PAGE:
But what if that woman wasn’t just a “wise woman.” What if she was a Wise Woman? What if she held a recognized position of authority, allowing her to instigate a temporary cease-fire and demand to speak directly with Joab? (As well as negotiate with him on behalf of the city and promise him Sheba’s head, confident her people would comply). If she was THAT kind of “Wise Woman,” the story suddenly makes a lot more sense.
In her conversation with Joab, she makes an interesting statement:
This passage has been interpreted in several different ways. Some believe she means that Abel was a town known for it’s wisdom, where people went to settle disputes. (In this case, the fact that this woman stands out as especially wise in the wise city of Abel is impressive). It is often assumed, in this view, that she is referring to the city itself as a “mother in Israel.” (And many modern translations assume that interpretation and use phrases like “a city that is a mother in Israel”).
However, the NKJV does a better job of translating the actual Hebrew words, which are a bit more ambiguous. Based on this phrasing, it seems entirely possible that the woman is actually making reference to her own well-known position of wisdom and authority. She could be pointing out that people used to come to Abel to seek her judgement in settling disputes (much like the people who went to Deborah at the palm between Ramah and Bethel). In this case, she is probably referring the the city and then referring to HERSELF as a ‘mother in Israel.’
In other words, what she might be saying is this: “People used to come to Abel to seek my wisdom, and now you seek to destroy this whole city, and me along with it. I, who am known as a mother in Israel.” (This is also consistent with it’s interpretation in the Jewish Midrash)
This theory is supported y the fact that nowhere else in scripture is a city referred to as a “mother in Israel.” The only other time the phrase is used, it refers to a woman. Guess who?
In her victory song, Deborah refers to herself by the same title that the woman at Abel uses.
This makes me wonder if the term “Mother in Israel” might actually be another name (perhaps a less formal one) for the official position of Wise Woman. And if that is the case, than perhaps Deborah wasn’t the exception we so often assume…
Was Deborah an Official “Wise Woman”?
Perhaps Deborah was actually filling a commonly recognized role as a “Wise Woman” or “Mother in Israel” whom people sought out to settle civil disputes. This would fit perfectly with her introduction in Judges, where she is portrayed as acting in a legal capacity.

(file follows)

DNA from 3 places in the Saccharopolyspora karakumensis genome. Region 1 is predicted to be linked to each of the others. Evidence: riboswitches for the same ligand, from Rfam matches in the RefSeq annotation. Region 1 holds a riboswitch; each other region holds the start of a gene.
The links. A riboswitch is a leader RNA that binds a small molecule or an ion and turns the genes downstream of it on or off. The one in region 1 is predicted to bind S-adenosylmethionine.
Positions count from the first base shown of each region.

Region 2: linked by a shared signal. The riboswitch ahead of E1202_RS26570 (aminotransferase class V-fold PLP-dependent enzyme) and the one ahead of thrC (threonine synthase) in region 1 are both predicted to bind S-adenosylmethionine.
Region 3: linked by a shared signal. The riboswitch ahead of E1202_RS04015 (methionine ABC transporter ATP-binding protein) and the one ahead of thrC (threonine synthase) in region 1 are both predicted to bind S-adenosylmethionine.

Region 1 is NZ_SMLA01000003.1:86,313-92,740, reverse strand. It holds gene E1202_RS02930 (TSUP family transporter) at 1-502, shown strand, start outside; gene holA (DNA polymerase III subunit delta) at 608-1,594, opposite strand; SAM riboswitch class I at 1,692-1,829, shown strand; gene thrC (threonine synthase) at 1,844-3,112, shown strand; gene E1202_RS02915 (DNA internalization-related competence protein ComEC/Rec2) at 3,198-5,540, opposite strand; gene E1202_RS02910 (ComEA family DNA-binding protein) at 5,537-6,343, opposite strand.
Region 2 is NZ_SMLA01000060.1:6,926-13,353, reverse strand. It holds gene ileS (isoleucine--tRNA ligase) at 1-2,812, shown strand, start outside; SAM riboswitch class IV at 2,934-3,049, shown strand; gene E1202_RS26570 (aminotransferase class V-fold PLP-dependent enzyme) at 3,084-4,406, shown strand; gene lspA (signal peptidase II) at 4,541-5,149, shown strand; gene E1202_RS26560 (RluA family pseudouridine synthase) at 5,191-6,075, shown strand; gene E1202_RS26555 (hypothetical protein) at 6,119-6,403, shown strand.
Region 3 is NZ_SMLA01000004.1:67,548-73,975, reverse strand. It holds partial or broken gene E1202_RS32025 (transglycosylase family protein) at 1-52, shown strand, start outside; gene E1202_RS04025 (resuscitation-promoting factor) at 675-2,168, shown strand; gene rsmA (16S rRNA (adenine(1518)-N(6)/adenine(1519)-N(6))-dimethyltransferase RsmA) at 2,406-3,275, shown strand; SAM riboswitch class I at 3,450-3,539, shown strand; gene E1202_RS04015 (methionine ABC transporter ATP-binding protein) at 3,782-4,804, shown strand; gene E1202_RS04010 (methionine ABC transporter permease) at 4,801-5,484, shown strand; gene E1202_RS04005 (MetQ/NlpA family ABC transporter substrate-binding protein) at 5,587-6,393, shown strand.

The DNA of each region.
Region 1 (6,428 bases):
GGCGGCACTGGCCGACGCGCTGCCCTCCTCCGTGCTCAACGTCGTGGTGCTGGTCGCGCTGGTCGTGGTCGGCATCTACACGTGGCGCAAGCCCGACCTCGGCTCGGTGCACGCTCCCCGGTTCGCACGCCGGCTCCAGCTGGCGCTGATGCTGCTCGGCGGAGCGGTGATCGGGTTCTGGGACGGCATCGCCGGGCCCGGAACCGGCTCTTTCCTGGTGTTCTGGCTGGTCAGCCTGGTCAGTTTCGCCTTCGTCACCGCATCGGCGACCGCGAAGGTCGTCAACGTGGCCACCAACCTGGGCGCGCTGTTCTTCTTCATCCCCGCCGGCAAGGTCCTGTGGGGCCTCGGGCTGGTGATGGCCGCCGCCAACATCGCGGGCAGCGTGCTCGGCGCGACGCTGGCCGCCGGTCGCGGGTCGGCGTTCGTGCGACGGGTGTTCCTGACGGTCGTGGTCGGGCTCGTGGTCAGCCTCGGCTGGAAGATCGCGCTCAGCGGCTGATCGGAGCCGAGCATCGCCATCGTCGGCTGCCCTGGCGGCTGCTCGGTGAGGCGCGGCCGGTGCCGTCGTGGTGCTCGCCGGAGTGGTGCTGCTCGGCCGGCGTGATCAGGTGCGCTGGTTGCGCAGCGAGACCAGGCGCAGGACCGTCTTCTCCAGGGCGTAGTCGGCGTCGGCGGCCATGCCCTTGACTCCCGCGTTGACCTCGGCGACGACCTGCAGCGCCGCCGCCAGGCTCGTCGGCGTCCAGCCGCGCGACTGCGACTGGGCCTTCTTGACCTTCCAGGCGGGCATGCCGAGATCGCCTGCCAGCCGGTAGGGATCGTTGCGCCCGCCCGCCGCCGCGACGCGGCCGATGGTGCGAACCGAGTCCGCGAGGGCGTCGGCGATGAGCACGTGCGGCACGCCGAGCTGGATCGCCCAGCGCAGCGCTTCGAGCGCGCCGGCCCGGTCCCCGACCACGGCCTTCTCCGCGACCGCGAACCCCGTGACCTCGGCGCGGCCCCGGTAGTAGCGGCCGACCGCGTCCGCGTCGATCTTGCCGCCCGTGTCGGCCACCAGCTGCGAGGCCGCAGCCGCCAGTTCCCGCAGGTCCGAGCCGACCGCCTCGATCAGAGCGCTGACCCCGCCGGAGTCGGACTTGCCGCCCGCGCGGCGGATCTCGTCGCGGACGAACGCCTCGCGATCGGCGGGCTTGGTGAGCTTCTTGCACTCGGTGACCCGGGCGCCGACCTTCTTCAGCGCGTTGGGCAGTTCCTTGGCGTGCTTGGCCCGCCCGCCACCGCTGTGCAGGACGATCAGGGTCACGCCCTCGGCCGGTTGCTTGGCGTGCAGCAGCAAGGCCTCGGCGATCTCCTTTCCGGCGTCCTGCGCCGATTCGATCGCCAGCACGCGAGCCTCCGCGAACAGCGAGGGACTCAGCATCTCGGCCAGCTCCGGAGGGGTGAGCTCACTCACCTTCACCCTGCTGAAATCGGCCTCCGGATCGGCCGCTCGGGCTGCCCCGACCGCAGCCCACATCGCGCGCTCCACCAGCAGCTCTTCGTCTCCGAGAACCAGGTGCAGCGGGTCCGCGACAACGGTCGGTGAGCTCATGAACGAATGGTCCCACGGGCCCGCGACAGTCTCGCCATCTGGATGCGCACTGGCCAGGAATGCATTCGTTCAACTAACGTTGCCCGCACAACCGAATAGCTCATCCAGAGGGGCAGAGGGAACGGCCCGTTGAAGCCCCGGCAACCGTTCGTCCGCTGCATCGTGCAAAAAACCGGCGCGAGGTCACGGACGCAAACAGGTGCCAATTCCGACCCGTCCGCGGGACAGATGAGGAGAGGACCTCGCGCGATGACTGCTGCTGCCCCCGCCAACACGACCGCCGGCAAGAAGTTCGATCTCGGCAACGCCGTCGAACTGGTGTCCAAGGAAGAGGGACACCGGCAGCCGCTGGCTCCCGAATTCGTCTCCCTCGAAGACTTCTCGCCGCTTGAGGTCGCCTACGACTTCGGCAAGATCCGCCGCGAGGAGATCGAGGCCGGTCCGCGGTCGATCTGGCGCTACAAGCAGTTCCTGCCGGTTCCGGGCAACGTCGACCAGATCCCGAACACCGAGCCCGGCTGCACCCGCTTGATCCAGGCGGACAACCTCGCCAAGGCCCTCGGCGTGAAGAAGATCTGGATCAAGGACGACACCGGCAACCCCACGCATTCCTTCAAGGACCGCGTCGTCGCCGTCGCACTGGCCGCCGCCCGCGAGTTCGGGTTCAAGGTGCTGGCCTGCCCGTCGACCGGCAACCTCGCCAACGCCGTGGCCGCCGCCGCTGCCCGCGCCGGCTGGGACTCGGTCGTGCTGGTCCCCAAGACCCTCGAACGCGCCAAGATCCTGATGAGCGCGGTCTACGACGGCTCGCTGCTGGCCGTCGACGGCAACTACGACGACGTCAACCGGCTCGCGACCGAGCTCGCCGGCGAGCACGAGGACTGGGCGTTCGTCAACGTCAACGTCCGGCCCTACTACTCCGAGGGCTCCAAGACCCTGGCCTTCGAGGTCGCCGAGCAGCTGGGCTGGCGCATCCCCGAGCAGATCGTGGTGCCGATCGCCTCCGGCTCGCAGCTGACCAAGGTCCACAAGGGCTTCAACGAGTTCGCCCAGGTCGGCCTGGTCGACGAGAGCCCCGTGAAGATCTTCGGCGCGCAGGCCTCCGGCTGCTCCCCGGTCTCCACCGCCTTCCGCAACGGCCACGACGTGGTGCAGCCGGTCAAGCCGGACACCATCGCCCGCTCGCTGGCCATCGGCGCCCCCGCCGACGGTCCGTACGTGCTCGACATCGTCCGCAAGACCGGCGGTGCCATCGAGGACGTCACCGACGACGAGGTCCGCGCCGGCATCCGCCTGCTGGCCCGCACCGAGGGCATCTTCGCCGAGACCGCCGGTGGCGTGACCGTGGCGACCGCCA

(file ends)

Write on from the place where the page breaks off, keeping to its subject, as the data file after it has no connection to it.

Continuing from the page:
It would also explain why she is the only female judge mentioned. If you pay close attention, you will notice that the male judges in the rest of the book are not really what we normally picture as “judges.” They were more like tribal military leaders, doing battle with Israel’s oppressors. This isn’t a book about the everyday workings of Israel’s civil government. It’s a serious of stories about special “deliverers” whom God sent to rescue his people from oppressive military might.
In the story of Deborah, Barak is the one actually called up by God to lead the military revolt. Deborah becomes part of the story because she is the prophetess God uses to call Barak into battle, and she goes with him to Mount Tabor. Thus she becomes one of Israel’s “Deliverers” (as does Jael, if you think about it).
Deborah is included in Judges because of her status as a Deliverer, not because of her position of spiritual/civil authority. This makes it entirely possible (and I would argue, quite probable) that there were other female magistrates (wise women) in the civil leadership realm.
After all, Judges only tells us the stories of 6 major judges (12 if you count the ones only briefly mentioned), over a long span of Israel’s history. It would be ridiculous to conclude they were the ONLY leaders, of any kind, that Israel had during that time. There would have been hundreds or thousands of others in civil leadership who didn’t reach the status of “Deliverer,” and this probably included many other “Wise Women” or “Mothers in Israel” who were revered for their knowledge of Torah and sought out to settle legal disputes. Women very similar to those who show up later in Tekoah and Abel Beth-Macaah.
It seems Deborah might not be such an anomaly after all.
Were female leaders in the minority in ancient Israel? Certainly! But then again, female CEO’s are in the minority today. Is that because our culture views female CEO’s as morally wrong or “against God’s biblical pattern”? Definitely not.
How Many Times Must God DO Something Before we Take it Seriously?
Sometimes people try to get around uncomfortable scriptural commands by pointing out that a certain subject is only mentioned “a couple of times” in scripture. The usual response to that is:
“How many times does God have to say something before we take it seriously?”